By mutual consent, they decided that it was better not to attempt to seek redress from Sanderson. Anna’s letters, written during her convalescence, had remained unanswered, and any effort to force him, either by persuasion or process of law, to right the terrible wrong he had done, was equally repulsive to both mother and daughter.
Mrs. Standish Tremont was also equally out of the question, as a court of final appeal. She had been so piqued with Anna for interfering with her most cherished plans regarding Sanderson and Grace Tremont, that Anna knew well enough that there would only be further humiliation in seeking mercy from that quarter.
So mother and daughter prepared to face the inevitable alone. To this end, Mrs. Moore sold the last of her jewelry. She had kept it, thinking that Anna would perhaps marry some day and appreciate the heirlooms; but such a contingent was no longer to be considered, and the jewelry, and the last of the family silver, were sent to be sold, together with every bit of furniture with which they could dispense, and mother and daughter left the little cottage in Waltham, and went to the town of Belden, New Hampshire,—a place so inconceivably remote, that there was little chance of any of their former friends being able to trace them, even if they should desire to do so.
As the summer days grew shorter, and the hour of Anna’s ordeal grew near, Mrs. Moore had but one prayer in her heart, and that was that her life might be spared till her child’s troubles were over. Since Anna’s illness in the early spring, she had utterly disregarded herself. No complaint was heard to pass her lips. Her time was spent in one unselfish effort to make her daughter’s life less painful. But the strain of it was telling, and she knew that life with her was but the question of weeks, perhaps days. As her physical grasp grew weaker, her mental hold increased proportionately, and she determined to live till she had either closed her child’s eyes in death, or left her with something for which to struggle, as she herself was now struggling.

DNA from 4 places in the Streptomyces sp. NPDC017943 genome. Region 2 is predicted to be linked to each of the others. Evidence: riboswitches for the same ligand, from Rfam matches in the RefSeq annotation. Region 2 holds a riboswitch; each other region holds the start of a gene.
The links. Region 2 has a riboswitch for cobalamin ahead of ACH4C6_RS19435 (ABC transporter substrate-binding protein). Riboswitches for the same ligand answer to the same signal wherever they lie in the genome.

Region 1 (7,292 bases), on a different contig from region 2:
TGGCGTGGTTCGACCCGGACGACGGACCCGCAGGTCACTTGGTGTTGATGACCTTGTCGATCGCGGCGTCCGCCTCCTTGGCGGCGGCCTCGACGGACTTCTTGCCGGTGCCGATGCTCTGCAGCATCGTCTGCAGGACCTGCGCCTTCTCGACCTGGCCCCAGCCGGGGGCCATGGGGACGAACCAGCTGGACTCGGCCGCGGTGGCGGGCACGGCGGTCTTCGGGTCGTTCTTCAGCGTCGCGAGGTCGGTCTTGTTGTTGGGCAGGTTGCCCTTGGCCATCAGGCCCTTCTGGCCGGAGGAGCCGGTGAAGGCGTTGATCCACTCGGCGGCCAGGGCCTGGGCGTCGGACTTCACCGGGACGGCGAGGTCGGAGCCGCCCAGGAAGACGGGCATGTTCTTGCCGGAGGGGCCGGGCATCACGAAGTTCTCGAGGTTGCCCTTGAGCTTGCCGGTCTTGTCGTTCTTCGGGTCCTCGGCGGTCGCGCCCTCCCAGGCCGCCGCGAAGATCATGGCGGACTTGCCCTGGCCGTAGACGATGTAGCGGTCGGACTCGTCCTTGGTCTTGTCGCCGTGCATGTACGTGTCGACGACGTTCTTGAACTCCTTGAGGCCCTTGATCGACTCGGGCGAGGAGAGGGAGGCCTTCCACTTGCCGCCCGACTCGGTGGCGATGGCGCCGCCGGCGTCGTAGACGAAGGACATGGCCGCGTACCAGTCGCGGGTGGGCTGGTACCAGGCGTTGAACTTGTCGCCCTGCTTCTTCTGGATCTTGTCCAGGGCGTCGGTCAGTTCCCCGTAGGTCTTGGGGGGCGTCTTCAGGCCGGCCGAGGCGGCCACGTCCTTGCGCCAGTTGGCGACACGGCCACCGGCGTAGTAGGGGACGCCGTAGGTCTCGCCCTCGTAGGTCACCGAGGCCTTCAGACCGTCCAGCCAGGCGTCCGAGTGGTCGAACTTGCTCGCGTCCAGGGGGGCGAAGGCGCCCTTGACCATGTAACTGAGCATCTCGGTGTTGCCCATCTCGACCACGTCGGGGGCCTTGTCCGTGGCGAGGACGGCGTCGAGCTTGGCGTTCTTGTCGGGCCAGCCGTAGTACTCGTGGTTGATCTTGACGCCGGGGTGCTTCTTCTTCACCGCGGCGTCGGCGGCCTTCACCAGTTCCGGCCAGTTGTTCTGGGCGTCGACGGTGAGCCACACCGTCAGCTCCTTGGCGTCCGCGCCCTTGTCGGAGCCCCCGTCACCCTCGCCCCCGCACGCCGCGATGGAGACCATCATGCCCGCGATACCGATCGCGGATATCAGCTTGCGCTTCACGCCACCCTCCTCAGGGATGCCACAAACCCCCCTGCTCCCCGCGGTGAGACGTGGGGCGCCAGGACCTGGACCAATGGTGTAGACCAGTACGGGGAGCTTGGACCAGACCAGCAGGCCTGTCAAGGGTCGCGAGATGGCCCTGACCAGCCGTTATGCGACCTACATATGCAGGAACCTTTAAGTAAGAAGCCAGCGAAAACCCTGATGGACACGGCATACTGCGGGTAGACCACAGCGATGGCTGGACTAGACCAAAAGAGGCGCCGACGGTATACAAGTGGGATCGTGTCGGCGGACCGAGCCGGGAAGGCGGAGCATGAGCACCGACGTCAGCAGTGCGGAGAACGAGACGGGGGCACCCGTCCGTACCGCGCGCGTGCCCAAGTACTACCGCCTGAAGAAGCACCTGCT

But the poor mother’s last wish was not to be granted. In the beginning of September, just when the earth was full of golden promise of autumn, she felt herself going. She felt the icy hand of death at her heart and the grim destroyer whispered in her ear: “Make ready.” Oh, the anguish of going just then, when she was needed so sorely by her deceived and deserted child.
“Anna, darling,” she called feebly, “I cannot be with you; I am going—I have prayed to stay, but it was not to be. Your child will comfort you, darling. There is nothing like a child’s love, Anna, to make a woman forget old sorrows—kiss me, dear——” She was gone.
And so Anna was to go down into the valley of the shadow of death alone, and among strangers.
IN DAYS OF WAITING.